As you have already heard, the FDRIO conference is on November 16, 2020 and Moya Teklu is our keynote speaker this year, she will be discussing “Addressing Anti-Black Racism.” We have heard a lot about what she has done for the Judges, Justices of the Peace, Lawyers, Adjudicators and regulators across the province and country – over the past several weeks.  I was luckily able to get some of Moya`s time to get to know her a bit more.

1.   We understand that you have experience and expertise in delivering anti-oppression and anti-racism training to members of the justice system. Can you tell us a bit about how this became a career path for you?

It happened — and is happening — quite organically.

My work developing and delivering anti-oppression training began when I worked as a Policy Research Lawyer at the African Canadian Legal Clinic, Now known as BLAC  and later, when I worked as a Human Rights and Healthy Equity Specialist at Mount Sinai Hospital. Both of these roles involved developing and delivering training on issues related to human rights. 

Over the past six years, entirely through word-of-mouth, I’ve been asked to deliver and develop training on the ways in which racism, discrimination, and oppression show up in decision-making processes in the broader justice sector. I’ve delivered training sessions to hundreds (maybe thousands) of judges, justices of the peace, lawyers and regulators.

2.    What was your career before?

Funny enough, I don’t actually view training and teaching as a career. They’re both things that I do and enjoy, and about which I’m passionate. But my actual “career” or my “day job”, is being a lawyer. Until recently, my work has been focussed almost exclusively on policy research but I’ve recently taken the very exciting leap into litigation.  

3.    What are a few things you would like to share with us that you find challenging in your work?

Not to get too hyperbolic about it, but I view this work as life and death. Lawyers, judges, adjudicators and other justice system actors wield a lot of power. Even seemingly insignificant decisions that we make may seriously impact peoples’ lives.  We all have a role to play in either maintaining the status quo, or changing our policies, practices, laws etc. to address their negative impact on Indigenous, Black, and other marginalized communities.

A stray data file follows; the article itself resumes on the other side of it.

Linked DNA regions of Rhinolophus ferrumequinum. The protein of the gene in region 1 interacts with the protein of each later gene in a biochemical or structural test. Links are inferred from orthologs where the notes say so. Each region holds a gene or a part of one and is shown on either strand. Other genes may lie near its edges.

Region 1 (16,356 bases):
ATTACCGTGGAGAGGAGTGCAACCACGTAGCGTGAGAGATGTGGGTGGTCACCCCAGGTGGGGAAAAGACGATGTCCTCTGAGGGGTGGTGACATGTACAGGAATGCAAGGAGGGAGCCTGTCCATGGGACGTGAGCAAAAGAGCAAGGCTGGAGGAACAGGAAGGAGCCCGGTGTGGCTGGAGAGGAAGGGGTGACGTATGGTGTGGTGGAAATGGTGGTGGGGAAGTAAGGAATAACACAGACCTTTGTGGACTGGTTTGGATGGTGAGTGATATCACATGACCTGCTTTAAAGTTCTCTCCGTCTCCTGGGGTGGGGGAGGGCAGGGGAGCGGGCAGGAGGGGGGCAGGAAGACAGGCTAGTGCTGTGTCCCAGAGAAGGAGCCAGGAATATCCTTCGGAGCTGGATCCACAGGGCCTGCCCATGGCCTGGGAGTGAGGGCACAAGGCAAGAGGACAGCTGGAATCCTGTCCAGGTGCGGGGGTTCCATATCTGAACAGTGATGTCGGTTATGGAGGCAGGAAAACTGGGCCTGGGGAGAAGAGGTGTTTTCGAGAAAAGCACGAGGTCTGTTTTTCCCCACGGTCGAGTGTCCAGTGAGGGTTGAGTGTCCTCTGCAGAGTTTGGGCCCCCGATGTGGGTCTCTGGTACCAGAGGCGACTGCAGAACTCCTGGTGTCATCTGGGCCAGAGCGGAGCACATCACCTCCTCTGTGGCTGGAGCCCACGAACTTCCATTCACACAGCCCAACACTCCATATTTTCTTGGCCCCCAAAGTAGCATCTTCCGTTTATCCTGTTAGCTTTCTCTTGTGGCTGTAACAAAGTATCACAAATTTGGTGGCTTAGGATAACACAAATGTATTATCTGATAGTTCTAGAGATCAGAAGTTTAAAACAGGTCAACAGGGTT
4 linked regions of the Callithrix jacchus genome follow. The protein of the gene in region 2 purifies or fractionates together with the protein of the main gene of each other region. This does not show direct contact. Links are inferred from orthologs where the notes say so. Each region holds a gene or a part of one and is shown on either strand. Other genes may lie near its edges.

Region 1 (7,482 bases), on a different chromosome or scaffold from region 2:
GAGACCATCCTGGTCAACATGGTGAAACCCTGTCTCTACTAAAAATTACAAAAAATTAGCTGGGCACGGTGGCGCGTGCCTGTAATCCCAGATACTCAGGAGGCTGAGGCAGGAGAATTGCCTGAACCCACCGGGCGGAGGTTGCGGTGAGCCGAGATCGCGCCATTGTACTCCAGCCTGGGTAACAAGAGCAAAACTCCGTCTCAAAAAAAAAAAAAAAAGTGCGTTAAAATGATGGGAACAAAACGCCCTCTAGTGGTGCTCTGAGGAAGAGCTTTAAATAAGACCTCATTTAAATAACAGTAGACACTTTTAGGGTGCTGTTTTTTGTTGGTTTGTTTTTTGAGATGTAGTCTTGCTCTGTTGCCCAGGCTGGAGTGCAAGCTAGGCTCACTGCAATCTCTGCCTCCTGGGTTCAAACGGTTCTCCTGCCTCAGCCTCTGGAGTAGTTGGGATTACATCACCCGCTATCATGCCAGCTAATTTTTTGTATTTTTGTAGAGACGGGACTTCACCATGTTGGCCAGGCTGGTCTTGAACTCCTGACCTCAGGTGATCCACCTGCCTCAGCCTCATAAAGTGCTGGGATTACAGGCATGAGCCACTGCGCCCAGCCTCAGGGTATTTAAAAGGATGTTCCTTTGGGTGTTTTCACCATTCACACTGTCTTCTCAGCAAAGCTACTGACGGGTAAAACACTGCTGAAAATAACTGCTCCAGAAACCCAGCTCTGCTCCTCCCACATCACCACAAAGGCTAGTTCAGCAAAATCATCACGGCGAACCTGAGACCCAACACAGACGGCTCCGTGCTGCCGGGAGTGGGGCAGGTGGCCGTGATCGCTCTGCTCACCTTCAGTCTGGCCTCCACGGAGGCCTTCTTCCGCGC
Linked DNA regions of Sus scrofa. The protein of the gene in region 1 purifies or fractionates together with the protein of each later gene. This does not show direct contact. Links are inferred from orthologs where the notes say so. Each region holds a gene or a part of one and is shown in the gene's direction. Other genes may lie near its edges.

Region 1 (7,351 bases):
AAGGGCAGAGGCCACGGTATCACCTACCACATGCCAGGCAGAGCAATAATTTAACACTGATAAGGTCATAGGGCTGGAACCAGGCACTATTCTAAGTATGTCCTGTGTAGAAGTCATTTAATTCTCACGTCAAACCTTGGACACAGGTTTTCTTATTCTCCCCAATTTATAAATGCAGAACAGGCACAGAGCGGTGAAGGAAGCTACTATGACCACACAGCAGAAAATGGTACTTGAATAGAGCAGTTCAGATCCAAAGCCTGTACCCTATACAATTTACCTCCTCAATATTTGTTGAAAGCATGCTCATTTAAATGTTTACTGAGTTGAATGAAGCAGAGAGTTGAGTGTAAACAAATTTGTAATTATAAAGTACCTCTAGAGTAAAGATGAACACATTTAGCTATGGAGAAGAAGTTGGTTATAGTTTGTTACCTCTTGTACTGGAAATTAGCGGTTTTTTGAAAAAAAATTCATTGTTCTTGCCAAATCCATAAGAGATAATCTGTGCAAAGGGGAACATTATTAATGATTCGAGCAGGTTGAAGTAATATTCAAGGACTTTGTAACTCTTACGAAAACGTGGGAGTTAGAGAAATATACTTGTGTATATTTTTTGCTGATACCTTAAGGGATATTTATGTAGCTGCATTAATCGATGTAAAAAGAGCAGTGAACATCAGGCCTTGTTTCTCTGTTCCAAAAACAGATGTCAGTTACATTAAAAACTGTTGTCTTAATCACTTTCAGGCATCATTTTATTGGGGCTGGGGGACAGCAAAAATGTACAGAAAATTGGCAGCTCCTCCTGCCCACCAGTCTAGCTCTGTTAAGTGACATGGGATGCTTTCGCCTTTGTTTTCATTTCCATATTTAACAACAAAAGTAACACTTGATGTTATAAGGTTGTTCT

It’s challenging to impart the gravity of anti-oppression and anti-racism to people who may not have considered these issues, while trying to make sure they are not overwhelmed, but also making clear that the training session is not some sort of panacea. Addressing these issues and dismantling these systems is going to require a sustained, concerted effort. The training is just the beginning — it is intended to raise awareness of the problems, identify tools and trouble spots, and inspire individuals to take up the work on a go-forward basis.

I’m never really sure if the information has landed — if those participating in these training sessions incorporate the learning into their work, or if it makes a real difference in the lives of the members of marginalized communities who appear before them, or are represented by them.

4.    What is something that you’re proud of?

I feel very lucky to be able to do work that is so important to me.I helped to create the Black Legal Action Centre (BLAC), and although I am no longer directly involved, I continue to be proud of the work that organization is doing to combat anti-Black racism. I’m also proud of the training I provide and believe that it will lead to better decision making and more equitable justice outcomes. 

Finally, I drafted Legal Aid Ontario’s Racialized Communities Strategy and I am proud that LAO is working to achieve its objectives. I believe that the Strategy will lead to better justice outcomes for members of racialized communities, and I am proud of the role that I have played in that.

5.    Is there anything else you would like to share with me?

I’m excited to be able to work with the Family Dispute Resolution Institute of Ontario and I hope that participants will let me know the ways in which they incorporate the learning from the presentation into their work. 

Thank you very much Moya for letting us get to know a little bit more about you, we appreciate your time with us and all of your efforts in providing valuable training on Anti –Black Racism, Unconscious Bias, Access to Justice and Cultural Competence throughout the province. We look forward to hearing you speak on November 16th 2020. Please Join us by purchasing tickets if you haven’t already. 

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